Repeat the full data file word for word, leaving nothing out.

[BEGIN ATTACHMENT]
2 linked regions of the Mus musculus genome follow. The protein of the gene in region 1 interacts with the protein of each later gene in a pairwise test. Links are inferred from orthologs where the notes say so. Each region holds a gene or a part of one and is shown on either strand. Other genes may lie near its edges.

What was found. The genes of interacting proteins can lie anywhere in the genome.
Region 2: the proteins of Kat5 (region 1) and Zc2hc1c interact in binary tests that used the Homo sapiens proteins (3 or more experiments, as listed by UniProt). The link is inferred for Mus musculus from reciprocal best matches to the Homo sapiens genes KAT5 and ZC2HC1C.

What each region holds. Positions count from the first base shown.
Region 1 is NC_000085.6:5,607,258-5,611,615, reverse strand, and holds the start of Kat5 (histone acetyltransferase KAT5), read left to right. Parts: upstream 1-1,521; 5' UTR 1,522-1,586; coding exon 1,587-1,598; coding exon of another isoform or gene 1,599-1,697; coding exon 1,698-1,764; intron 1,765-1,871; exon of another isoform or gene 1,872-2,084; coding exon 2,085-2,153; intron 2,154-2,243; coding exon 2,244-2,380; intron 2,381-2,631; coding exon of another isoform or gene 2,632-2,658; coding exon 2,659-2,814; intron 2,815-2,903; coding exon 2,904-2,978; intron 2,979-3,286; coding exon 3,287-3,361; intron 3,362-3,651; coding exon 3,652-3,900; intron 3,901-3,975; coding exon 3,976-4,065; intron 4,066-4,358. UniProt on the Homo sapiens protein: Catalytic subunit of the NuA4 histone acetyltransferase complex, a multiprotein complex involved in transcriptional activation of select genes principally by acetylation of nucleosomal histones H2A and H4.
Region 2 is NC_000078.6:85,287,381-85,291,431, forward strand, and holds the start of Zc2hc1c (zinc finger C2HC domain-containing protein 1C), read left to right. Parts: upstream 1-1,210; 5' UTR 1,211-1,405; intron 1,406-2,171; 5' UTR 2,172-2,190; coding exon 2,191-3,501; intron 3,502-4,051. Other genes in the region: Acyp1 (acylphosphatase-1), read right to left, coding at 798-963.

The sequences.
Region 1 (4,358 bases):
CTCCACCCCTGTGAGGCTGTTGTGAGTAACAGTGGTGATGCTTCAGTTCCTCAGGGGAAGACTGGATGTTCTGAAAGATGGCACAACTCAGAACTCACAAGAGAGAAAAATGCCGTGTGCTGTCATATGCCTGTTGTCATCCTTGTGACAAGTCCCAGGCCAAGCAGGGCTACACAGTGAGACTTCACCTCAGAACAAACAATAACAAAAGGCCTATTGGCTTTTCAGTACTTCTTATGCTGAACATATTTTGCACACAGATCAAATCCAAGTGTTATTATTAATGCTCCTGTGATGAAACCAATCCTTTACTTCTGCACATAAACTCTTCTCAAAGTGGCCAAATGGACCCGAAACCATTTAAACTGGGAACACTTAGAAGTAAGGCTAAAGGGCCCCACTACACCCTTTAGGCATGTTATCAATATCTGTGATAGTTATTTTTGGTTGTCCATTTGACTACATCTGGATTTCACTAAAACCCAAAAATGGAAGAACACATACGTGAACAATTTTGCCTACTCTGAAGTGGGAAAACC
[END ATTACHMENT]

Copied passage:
2 linked regions of the Mus musculus genome follow. The protein of the gene in region 1 interacts with the protein of each later gene in a pairwise test. Links are inferred from orthologs where the notes say so. Each region holds a gene or a part of one and is shown on either strand. Other genes may lie near its edges.

What was found. The genes of interacting proteins can lie anywhere in the genome.
Region 2: the proteins of Kat5 (region 1) and Zc2hc1c interact in binary tests that used the Homo sapiens proteins (3 or more experiments, as listed by UniProt). The link is inferred for Mus musculus from reciprocal best matches to the Homo sapiens genes KAT5 and ZC2HC1C.

What each region holds. Positions count from the first base shown.
Region 1 is NC_000085.6:5,607,258-5,611,615, reverse strand, and holds the start of Kat5 (histone acetyltransferase KAT5), read left to right. Parts: upstream 1-1,521; 5' UTR 1,522-1,586; coding exon 1,587-1,598; coding exon of another isoform or gene 1,599-1,697; coding exon 1,698-1,764; intron 1,765-1,871; exon of another isoform or gene 1,872-2,084; coding exon 2,085-2,153; intron 2,154-2,243; coding exon 2,244-2,380; intron 2,381-2,631; coding exon of another isoform or gene 2,632-2,658; coding exon 2,659-2,814; intron 2,815-2,903; coding exon 2,904-2,978; intron 2,979-3,286; coding exon 3,287-3,361; intron 3,362-3,651; coding exon 3,652-3,900; intron 3,901-3,975; coding exon 3,976-4,065; intron 4,066-4,358. UniProt on the Homo sapiens protein: Catalytic subunit of the NuA4 histone acetyltransferase complex, a multiprotein complex involved in transcriptional activation of select genes principally by acetylation of nucleosomal histones H2A and H4.
Region 2 is NC_000078.6:85,287,381-85,291,431, forward strand, and holds the start of Zc2hc1c (zinc finger C2HC domain-containing protein 1C), read left to right. Parts: upstream 1-1,210; 5' UTR 1,211-1,405; intron 1,406-2,171; 5' UTR 2,172-2,190; coding exon 2,191-3,501; intron 3,502-4,051. Other genes in the region: Acyp1 (acylphosphatase-1), read right to left, coding at 798-963.

The sequences.
Region 1 (4,358 bases):
CTCCACCCCTGTGAGGCTGTTGTGAGTAACAGTGGTGATGCTTCAGTTCCTCAGGGGAAGACTGGATGTTCTGAAAGATGGCACAACTCAGAACTCACAAGAGAGAAAAATGCCGTGTGCTGTCATATGCCTGTTGTCATCCTTGTGACAAGTCCCAGGCCAAGCAGGGCTACACAGTGAGACTTCACCTCAGAACAAACAATAACAAAAGGCCTATTGGCTTTTCAGTACTTCTTATGCTGAACATATTTTGCACACAGATCAAATCCAAGTGTTATTATTAATGCTCCTGTGATGAAACCAATCCTTTACTTCTGCACATAAACTCTTCTCAAAGTGGCCAAATGGACCCGAAACCATTTAAACTGGGAACACTTAGAAGTAAGGCTAAAGGGCCCCACTACACCCTTTAGGCATGTTATCAATATCTGTGATAGTTATTTTTGGTTGTCCATTTGACTACATCTGGATTTCACTAAAACCCAAAAATGGAAGAACACATACGTGAACAATTTTGCCTACTCTGAAGTGGGAAAACC